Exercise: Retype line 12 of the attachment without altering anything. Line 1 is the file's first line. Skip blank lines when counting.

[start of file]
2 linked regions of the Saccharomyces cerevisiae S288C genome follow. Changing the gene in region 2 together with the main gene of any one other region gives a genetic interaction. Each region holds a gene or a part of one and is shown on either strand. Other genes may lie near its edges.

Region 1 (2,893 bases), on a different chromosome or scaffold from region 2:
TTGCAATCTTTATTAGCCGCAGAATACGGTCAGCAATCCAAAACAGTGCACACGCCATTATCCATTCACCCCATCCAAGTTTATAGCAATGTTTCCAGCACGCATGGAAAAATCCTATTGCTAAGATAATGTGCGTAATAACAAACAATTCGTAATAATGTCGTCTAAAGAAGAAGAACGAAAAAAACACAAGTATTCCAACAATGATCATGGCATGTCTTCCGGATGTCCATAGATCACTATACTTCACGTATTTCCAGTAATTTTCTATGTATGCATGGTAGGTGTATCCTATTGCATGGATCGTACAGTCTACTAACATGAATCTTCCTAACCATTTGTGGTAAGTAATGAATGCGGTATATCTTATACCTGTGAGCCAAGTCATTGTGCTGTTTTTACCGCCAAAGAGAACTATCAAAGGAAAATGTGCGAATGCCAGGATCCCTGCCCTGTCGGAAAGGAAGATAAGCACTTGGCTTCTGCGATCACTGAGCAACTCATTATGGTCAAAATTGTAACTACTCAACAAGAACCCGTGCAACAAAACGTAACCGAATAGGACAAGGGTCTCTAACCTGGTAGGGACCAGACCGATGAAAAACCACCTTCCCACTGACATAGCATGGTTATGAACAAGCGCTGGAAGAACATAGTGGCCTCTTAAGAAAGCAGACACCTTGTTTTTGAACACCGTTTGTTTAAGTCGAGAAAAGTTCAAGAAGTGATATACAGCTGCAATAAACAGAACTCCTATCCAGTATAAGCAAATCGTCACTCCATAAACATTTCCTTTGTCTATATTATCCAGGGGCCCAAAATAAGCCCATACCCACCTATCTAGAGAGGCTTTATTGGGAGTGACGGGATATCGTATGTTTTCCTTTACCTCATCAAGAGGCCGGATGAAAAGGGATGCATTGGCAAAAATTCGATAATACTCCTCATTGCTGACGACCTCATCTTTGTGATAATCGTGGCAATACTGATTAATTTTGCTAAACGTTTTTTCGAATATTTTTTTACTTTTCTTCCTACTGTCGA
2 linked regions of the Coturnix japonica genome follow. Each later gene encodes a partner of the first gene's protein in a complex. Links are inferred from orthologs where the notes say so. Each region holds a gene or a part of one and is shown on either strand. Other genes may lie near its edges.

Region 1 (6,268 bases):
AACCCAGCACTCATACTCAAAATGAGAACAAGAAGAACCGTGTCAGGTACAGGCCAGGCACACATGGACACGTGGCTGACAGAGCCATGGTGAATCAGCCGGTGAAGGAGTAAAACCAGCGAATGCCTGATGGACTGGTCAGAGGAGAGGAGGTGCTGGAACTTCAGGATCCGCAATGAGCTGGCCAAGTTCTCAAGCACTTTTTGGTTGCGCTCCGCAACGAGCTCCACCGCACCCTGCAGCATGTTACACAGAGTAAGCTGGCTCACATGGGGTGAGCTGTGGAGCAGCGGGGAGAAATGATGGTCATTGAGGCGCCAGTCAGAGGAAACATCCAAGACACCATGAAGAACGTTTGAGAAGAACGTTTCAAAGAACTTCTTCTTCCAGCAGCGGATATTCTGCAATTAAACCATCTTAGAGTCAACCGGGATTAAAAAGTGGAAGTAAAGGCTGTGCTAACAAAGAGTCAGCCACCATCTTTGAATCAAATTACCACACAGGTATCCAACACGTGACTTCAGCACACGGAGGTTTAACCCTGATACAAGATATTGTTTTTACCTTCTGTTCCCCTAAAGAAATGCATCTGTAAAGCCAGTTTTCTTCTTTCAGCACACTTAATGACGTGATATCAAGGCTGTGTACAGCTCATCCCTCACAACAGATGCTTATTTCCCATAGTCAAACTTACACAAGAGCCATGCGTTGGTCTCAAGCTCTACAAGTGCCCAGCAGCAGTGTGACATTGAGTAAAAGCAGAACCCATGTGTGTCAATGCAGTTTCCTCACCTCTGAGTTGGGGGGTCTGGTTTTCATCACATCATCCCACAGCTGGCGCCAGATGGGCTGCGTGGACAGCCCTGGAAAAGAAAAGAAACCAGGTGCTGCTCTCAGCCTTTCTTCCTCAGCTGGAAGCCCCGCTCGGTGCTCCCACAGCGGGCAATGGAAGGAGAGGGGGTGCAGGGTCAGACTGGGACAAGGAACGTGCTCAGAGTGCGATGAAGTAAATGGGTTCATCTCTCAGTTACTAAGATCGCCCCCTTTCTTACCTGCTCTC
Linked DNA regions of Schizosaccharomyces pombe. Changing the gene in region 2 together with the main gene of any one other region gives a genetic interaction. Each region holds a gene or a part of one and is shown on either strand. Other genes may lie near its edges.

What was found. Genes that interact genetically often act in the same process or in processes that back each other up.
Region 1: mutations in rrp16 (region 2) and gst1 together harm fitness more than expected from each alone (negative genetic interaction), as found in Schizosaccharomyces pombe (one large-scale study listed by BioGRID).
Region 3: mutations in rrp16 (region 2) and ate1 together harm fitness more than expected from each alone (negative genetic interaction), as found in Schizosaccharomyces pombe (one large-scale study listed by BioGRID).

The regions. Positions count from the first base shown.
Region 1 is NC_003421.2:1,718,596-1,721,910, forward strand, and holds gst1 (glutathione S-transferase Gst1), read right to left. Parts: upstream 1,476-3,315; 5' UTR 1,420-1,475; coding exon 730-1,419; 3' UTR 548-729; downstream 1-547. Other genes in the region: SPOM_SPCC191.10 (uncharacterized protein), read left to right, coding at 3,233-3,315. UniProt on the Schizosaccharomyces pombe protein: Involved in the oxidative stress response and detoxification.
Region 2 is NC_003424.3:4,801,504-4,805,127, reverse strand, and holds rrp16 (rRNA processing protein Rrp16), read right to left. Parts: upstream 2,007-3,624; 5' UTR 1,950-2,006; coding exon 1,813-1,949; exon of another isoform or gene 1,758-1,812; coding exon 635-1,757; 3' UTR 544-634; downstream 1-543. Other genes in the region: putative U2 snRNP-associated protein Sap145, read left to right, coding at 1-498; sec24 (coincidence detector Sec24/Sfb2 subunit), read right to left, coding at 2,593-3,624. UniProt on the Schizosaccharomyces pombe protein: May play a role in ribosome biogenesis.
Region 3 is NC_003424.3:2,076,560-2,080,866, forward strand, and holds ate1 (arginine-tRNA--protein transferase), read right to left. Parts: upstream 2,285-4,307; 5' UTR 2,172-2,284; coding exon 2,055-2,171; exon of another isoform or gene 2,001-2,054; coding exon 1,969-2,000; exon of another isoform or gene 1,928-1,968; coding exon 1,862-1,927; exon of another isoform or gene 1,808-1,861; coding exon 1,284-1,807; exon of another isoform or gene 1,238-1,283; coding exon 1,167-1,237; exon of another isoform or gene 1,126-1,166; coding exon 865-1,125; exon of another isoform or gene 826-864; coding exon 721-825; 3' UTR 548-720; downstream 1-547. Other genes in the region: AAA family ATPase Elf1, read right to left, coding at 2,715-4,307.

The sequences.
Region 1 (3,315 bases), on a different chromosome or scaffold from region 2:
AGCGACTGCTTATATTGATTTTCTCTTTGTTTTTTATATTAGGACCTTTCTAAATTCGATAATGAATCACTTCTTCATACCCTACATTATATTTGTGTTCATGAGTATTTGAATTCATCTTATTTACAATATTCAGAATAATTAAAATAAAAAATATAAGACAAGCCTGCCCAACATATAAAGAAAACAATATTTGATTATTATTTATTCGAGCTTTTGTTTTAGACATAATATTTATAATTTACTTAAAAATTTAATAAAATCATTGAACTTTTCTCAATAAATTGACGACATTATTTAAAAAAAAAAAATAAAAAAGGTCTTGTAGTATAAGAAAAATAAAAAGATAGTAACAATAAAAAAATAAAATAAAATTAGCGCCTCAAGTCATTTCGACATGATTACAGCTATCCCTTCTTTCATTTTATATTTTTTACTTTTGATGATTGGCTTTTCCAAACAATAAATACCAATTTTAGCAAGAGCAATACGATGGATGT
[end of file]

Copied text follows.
Region 1 is NC_003421.2:1,718,596-1,721,910, forward strand, and holds gst1 (glutathione S-transferase Gst1), read right to left. Parts: upstream 1,476-3,315; 5' UTR 1,420-1,475; coding exon 730-1,419; 3' UTR 548-729; downstream 1-547. Other genes in the region: SPOM_SPCC191.10 (uncharacterized protein), read left to right, coding at 3,233-3,315. UniProt on the Schizosaccharomyces pombe protein: Involved in the oxidative stress response and detoxification.